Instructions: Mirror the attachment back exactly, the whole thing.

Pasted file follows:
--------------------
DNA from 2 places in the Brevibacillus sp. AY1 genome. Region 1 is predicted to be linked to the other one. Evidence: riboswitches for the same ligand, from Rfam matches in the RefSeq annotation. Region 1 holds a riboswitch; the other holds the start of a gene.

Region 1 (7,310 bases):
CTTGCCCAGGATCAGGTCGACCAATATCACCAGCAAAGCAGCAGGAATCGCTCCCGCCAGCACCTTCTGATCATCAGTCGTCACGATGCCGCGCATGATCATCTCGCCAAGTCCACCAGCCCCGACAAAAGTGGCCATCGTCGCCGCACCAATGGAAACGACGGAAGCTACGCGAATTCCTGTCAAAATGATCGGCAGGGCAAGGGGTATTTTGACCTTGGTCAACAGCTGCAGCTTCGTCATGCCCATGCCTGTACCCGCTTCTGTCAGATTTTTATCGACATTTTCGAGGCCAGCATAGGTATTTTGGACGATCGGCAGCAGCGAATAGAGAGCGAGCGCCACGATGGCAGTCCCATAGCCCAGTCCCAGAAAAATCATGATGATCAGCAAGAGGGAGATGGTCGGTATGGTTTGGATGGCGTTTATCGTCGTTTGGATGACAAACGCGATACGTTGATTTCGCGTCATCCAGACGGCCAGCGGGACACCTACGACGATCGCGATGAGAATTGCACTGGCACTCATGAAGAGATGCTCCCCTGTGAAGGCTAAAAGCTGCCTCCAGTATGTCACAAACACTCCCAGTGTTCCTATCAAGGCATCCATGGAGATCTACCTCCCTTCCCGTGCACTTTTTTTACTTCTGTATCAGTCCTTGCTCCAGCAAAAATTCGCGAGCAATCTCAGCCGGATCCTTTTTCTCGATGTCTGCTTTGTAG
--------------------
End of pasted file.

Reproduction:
DNA from 2 places in the Brevibacillus sp. AY1 genome. Region 1 is predicted to be linked to the other one. Evidence: riboswitches for the same ligand, from Rfam matches in the RefSeq annotation. Region 1 holds a riboswitch; the other holds the start of a gene.

Region 1 (7,310 bases):
CTTGCCCAGGATCAGGTCGACCAATATCACCAGCAAAGCAGCAGGAATCGCTCCCGCCAGCACCTTCTGATCATCAGTCGTCACGATGCCGCGCATGATCATCTCGCCAAGTCCACCAGCCCCGACAAAAGTGGCCATCGTCGCCGCACCAATGGAAACGACGGAAGCTACGCGAATTCCTGTCAAAATGATCGGCAGGGCAAGGGGTATTTTGACCTTGGTCAACAGCTGCAGCTTCGTCATGCCCATGCCTGTACCCGCTTCTGTCAGATTTTTATCGACATTTTCGAGGCCAGCATAGGTATTTTGGACGATCGGCAGCAGCGAATAGAGAGCGAGCGCCACGATGGCAGTCCCATAGCCCAGTCCCAGAAAAATCATGATGATCAGCAAGAGGGAGATGGTCGGTATGGTTTGGATGGCGTTTATCGTCGTTTGGATGACAAACGCGATACGTTGATTTCGCGTCATCCAGACGGCCAGCGGGACACCTACGACGATCGCGATGAGAATTGCACTGGCACTCATGAAGAGATGCTCCCCTGTGAAGGCTAAAAGCTGCCTCCAGTATGTCACAAACACTCCCAGTGTTCCTATCAAGGCATCCATGGAGATCTACCTCCCTTCCCGTGCACTTTTTTTACTTCTGTATCAGTCCTTGCTCCAGCAAAAATTCGCGAGCAATCTCAGCCGGATCCTTTTTCTCGATGTCTGCTTTGTAG